After months of inaction from the University, Native American and Indigenous Students at Cornell are doubling down on demands for representation through community outreach and petitions to the University on top of expanding their advocacy initiatives.
On Nov. 24, the Student Assembly unanimously voted to support the demands of the Native American and Indigenous Students at Cornell. These ten demands were presented in the form of an online petition with the stated goal of rectifying Cornell’s “tradition of profiting from acts of colonial violence and Indigenous erasure.”
The requests emphasized increased funding and recognition of the American Indian and Indigenous Studies Program as a department. They also sought to increase the recruitment and retention of Indigenous students and ensure that Cornell acknowledges the role it has played in Indigenous dispossession.
When President Martha Pollack eventually acknowledged the demands, Former NAISAC Co-Chair Colin Benedict ’21 said that the response lacked action items.
“She just basically gave us the runaround,” Benedict said. “She just basically gave us a statement without addressing any of the actual demands that we put into the resolution.”
Pollack’s response highlighted ongoing initiatives to increase recruitment of Native American students and faculty. However, many of the larger demands, including the redistribution of unused Cornell land back to the Gayogo̱hó꞉nǫʼ, the native Cayugans, were not mentioned.
Paula Blanco Ortiz ’24, the NAISAC External Relations Chair, noted that the number of indigenous faculty has decreased from 10 in 2010 to five today.
After Pollack’s response, Benedict said that Prof. Avery August, immunology, vice provost for academic affairs, followed up with a lengthy email with information that was already known, according to Benedict. The administration’s response was disappointing but expected, he said.
As a result, NAISAC is currently drafting updated demands that will be addressed to August and Pollack. This is following the initial list of demands, which the members of the organization said that the administration “did not adequately respond to.”
While Benedict is optimistic that the requests will eventually be met, he does not believe it will be done during what’s left of his time at Cornell.
“Institutional change is a pretty time consuming process… I expected that from the start to be a lengthy process,” said Benedict. “It’s just a matter of keeping the momentum and conversation about the topic going for the years to come.”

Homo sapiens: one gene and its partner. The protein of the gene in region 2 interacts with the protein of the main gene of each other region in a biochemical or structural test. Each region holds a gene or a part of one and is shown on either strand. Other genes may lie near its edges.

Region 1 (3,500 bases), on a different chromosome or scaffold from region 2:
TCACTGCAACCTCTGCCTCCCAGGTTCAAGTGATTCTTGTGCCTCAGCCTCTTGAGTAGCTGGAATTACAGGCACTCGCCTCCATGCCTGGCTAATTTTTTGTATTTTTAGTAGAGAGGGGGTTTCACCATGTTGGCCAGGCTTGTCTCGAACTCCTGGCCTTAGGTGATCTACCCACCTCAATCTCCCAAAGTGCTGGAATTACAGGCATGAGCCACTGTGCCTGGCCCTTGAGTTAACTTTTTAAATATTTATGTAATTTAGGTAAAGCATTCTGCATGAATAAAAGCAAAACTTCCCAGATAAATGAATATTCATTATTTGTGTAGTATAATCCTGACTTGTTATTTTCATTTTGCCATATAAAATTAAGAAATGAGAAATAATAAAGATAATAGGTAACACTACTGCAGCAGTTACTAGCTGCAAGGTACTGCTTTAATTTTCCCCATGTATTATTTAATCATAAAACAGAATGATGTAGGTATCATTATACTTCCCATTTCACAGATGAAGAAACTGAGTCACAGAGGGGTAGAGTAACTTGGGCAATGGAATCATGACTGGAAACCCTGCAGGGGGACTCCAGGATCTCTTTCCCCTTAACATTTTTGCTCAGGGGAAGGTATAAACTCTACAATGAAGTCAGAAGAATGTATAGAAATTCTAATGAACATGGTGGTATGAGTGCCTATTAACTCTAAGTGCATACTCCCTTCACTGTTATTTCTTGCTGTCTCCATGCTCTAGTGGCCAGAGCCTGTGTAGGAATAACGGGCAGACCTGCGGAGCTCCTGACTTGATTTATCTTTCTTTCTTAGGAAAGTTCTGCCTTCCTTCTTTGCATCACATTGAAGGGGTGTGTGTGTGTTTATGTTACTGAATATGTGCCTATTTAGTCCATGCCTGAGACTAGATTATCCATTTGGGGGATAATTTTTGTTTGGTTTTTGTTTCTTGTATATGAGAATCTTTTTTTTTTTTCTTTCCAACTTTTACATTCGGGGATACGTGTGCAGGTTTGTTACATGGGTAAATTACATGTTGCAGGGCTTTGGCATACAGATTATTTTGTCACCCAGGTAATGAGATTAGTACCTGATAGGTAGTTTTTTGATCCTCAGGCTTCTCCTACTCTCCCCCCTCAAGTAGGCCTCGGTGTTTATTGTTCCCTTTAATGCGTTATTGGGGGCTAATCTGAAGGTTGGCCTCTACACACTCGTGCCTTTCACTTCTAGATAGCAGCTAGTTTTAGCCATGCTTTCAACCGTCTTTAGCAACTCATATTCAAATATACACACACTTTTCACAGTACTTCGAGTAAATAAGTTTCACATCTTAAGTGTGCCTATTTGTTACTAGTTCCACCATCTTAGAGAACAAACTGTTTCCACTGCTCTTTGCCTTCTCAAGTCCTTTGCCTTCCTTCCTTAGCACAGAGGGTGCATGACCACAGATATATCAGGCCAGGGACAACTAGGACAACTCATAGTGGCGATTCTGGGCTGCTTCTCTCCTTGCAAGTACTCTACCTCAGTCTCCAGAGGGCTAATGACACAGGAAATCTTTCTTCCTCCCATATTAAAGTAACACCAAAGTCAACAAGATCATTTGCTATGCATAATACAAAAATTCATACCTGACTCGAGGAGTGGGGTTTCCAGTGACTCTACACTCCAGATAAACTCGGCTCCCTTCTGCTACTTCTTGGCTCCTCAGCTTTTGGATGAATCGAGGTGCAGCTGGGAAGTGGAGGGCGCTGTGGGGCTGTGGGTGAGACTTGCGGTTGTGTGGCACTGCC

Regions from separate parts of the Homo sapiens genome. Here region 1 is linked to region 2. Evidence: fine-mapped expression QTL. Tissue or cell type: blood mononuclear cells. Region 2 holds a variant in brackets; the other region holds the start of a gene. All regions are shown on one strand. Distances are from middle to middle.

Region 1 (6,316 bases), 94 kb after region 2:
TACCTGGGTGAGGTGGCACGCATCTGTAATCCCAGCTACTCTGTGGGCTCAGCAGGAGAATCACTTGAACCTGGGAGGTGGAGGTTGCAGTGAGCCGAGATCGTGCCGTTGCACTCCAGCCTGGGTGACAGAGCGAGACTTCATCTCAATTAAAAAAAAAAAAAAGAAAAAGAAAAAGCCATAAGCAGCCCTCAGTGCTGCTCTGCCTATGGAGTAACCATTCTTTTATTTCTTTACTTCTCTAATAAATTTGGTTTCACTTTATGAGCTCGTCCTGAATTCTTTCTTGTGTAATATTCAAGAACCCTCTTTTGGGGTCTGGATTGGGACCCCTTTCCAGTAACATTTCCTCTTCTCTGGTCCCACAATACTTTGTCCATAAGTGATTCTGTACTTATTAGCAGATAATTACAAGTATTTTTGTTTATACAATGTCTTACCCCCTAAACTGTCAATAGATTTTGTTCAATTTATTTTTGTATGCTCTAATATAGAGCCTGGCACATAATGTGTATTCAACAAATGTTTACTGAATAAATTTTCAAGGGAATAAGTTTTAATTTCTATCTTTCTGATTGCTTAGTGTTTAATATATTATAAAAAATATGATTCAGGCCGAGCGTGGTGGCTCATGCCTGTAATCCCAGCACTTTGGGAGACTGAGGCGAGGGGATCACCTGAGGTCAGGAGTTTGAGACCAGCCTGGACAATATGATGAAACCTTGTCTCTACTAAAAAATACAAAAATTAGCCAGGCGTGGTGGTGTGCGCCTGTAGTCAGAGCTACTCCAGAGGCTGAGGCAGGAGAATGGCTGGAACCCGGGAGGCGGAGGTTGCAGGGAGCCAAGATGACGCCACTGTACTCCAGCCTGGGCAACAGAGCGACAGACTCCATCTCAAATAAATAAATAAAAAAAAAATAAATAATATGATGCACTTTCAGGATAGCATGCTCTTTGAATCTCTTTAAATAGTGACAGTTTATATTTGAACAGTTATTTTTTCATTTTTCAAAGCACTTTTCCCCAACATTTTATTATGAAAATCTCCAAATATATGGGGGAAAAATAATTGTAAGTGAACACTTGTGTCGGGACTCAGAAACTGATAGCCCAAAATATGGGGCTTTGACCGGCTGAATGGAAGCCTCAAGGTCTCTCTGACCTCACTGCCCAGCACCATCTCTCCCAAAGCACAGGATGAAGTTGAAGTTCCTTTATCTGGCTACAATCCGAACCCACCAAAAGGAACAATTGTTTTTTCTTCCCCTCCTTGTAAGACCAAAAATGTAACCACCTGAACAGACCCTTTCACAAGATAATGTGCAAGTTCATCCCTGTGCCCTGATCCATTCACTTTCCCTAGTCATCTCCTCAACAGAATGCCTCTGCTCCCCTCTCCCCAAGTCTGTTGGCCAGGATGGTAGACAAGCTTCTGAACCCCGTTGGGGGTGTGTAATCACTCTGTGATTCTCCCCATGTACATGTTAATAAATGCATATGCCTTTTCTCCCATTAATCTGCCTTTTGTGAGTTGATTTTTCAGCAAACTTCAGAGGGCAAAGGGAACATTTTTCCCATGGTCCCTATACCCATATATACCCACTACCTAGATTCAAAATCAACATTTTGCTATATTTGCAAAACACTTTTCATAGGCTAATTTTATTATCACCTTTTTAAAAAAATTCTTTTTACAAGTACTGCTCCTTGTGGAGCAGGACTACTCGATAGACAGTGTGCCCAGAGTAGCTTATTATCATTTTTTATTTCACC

Pollack’s and August’s statements have not deterred the NAISAC from the other work they have done and plan to continue. The most substantial ongoing project is publicizing the crowdfunding initiative for the Cayuga SHARE Farm.
The Cayuga SHARE Farm, according to the GoFundMe, is “the only agricultural land the [Gayogo̱hó꞉nǫʼ] have within their homeland.” New York State will not recognize the sovereignty of the Cayugan people over this land because of 15 years of unpaid property taxes from the farm, which amounts to $126,000. If these taxes are not paid by April 16, they will lose ownership of the farm.
“We have a responsibility to make others aware of any initiatives striving to preserve and honor the ongoing connections of the Gayogo̱hó꞉nǫ’ people,” Blanco Ortiz said. NAISAC has engaged in a social media campaign to spread awareness about this initiative. The Cayuga Share Farm, as of March 31, is more than $17,000 over its goal.
According to Ortiz, other projects include a collaboration with miXed at Cornell to create a presentation on “the history of blood quantum usage within the United States, its implications, and the structures that have enforced the genocide of Indigenous peoples.” NAISAC also has a long-term goal to create a comprehensive resource list and website for Indigenous students on Cornell’s campus.
The objective for these projects, Ortiz said, is to “create a safe space for the Indigenous students on Cornell’s campus as well a general consciousness of the dispossession and genocide of indigenous people that address Cornell’s role in it.”
NAISAC also plans on releasing a statement condemning the naming of one of the new North Campus buildings after Ruth Bader Ginsberg ‘54., because of her damaging supreme court rulings for Indigenous nations and their treaties according to an article by Meredith Alberta Palmer, grad.
In City of Sherrill v. Oneida Indian Nation of New York, Ginsberg ruled against the Oneida Nation of New York right to reclaim their land that was given to the City of Sherrill, NY. Ginsberg’s decision rested on the Doctrine of Discovery –– the right of settlers to take indigenous land –– and said that the ONNY waited too long to regain their sovereignty.
This ruling set a precedent against future Indigenous land claims in what Palmer describes as an “overt form of legal violence to the Indigenous peoples whose lives and livelihoods are in the jurist’s hands.” Land owned by the Cayuga Nation was one of the main patches of land affected by this ruling. Overall, Indigenous nations lost 8 of 9 cases in which Ginsberg wrote the supreme court decision.
The naming of the freshman dorm that ironically overlooks Akwe:Kon ––the American Indian residence hall –– was not surprising, according to Bennet.
“The tendency is for Cornell to build monuments for historical figures who have been purveyors of colonial violence,” he said.